To return to the EITI, in many ways its role is similar to the one that will be played by the EU accounting directive, about which the Government have just issued a consultation document, although it is a little different and certainly has a different purpose. The US is currently going through legal proceedings that have held up its own equivalent, but importantly, it has signed up in the past week as a candidate country for the EITI. The relevant part of the Dodd-Frank Act is being held up because some extractive industry companies are concerned about the emphasis being placed on the Democratic Republic of the Congo, or Congo-Kinshasa to some. The concern is that it will effectively encourage people who want to get certain products from the earth to go to Australia and other countries, so the effect of legislation designed to make things more transparent could be to discourage investment and development in the DRC. I do not know whether that is right, but the process is being held up in the United States. It is really important that we carry on with our own process in Europe, which is the accounting directive—as I said, I am pleased that the Government have launched the consultation document—and the EITI.
I do not want to bore Members for too long about the EITI, although it is an important matter that quite a few Members will know little about. However, I wish to add that the tendency until recently was to encourage developing countries to sign up to the EITI. We have Her Majesty’s Revenue and Customs, which is pretty effective—some people might argue about that sometimes—and we pretty much know who is paying tax on what, so it is hard for money to go astray. We can just to go HMRC and it tells us companies’ tax figures. It is therefore hard to get involved in corrupt practices in the UK. Developed countries have tended to say, “The EITI is not really for us. It is only for developing countries where money tends to disappear.” The effect has been that big developing countries, and middle-income countries that are wealthy in gross terms, such as Brazil and India, have said, “We’re not going to sign up to it, because none of the developed nations has. It is a bit patronising expecting only developing nations to sign up and not the US or UK”. Only recently have developed nations begun to sign up. It might seem a bit strange that we have not signed up to it before, but it is essentially because the context was different. We have now accepted the point that it is difficult to ask developing nations to sign up to a transparency project without signing up ourselves.
The EITI has been going on quietly in the background, but it is important to get it on the record because it will be important when it comes to fruition in about three years. Officials at the Department for Business, Innovation and Skills and the Minister in charge, Jo Swinson—she ostensibly chairs the meetings, but of course she is on maternity leave at the moment—have put a lot of time into it, as have the businesses that have signed up to the multi-stakeholder group, on which the relevant NGOs and the Government are also represented. A lot of work is going on to ensure that we achieve candidacy status in about 18 months. It is a commendable, broad cross-party effort, and there is no dispute about the objective. As I said, the EITI is chaired by Clare Short, who obviously has a particular political perspective, but has a sound perspective on the extractive industries.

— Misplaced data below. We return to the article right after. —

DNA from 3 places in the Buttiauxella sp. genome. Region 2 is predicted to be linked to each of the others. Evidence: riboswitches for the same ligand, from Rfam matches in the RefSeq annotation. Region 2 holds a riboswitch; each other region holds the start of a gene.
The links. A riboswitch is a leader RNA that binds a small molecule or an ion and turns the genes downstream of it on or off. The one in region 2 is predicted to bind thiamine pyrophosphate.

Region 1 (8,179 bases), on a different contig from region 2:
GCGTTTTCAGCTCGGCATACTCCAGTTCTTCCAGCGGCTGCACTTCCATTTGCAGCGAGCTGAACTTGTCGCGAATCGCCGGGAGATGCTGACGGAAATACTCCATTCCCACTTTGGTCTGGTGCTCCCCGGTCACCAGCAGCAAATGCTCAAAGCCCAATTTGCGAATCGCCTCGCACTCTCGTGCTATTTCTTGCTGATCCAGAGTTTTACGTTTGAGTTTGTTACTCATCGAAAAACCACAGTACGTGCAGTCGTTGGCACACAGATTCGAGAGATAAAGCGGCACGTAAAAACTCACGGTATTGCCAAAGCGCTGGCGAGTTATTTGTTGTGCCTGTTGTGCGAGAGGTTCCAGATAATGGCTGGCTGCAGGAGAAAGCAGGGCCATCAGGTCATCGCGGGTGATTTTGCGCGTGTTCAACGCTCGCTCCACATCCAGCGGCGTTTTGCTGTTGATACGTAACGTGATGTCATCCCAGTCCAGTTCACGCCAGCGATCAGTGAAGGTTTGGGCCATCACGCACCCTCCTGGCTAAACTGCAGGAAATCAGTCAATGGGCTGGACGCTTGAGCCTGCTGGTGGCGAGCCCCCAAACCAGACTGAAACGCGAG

From time to time we have had some difficulties, with a degree of purism creeping in—I am trying to choose my words carefully—from NGOs with substantial control over interests in developing nations. It sometimes feels as though strings are being pulled and wires being tugged to get certain outcomes. For example, it was very difficult to get Ethiopia made a candidate country. It finally happened a week or two ago, but there was enormous lobbying against it. That was a great shame, because Ethiopia was very keen to sign up, and so were the Ethiopian NGOs. Everyone agreed, but western-based NGOs were keen to stop it happening, for various reasons. I understand the human rights issues, but I think that Ethiopia will eventually qualify for membership.
It is a shame when western-based NGOs in very developed countries—whether they are based in London, Washington or New York—sometimes seem to look past the interests of nations that we want to help to develop economically and reflect their own interests in getting stories or increasing their membership and funding. I know that that is contentious, but that is how it seems to me. The stewardship of the EITI has been very sound in dealing with that in the last few weeks. People who know about the EITI will know that Ethiopia has been a contentious issue, but I am pleased to say that it is now a candidate country.
Various things are going on quietly in the background, although full agreement has not been reached. The UK Government are actually leading on the issue of beneficial ownership transparency. That is part of the EITI and we hope that the outcome in three years’ time will be that the UK signs up. We do not think that there is corruption in the UK, but if we sign up to a strong, gold standard EITI—without unnecessary bells and whistles—it would set a good example for all the other nations we would like to see sign up to it.
I shall conclude by wishing you, Madam Deputy Speaker, and all Members and officials of the House a nice Easter.
It is a pleasure to follow a fellow member of the House of Commons rowing team. Every summer we try to raise some money for charity.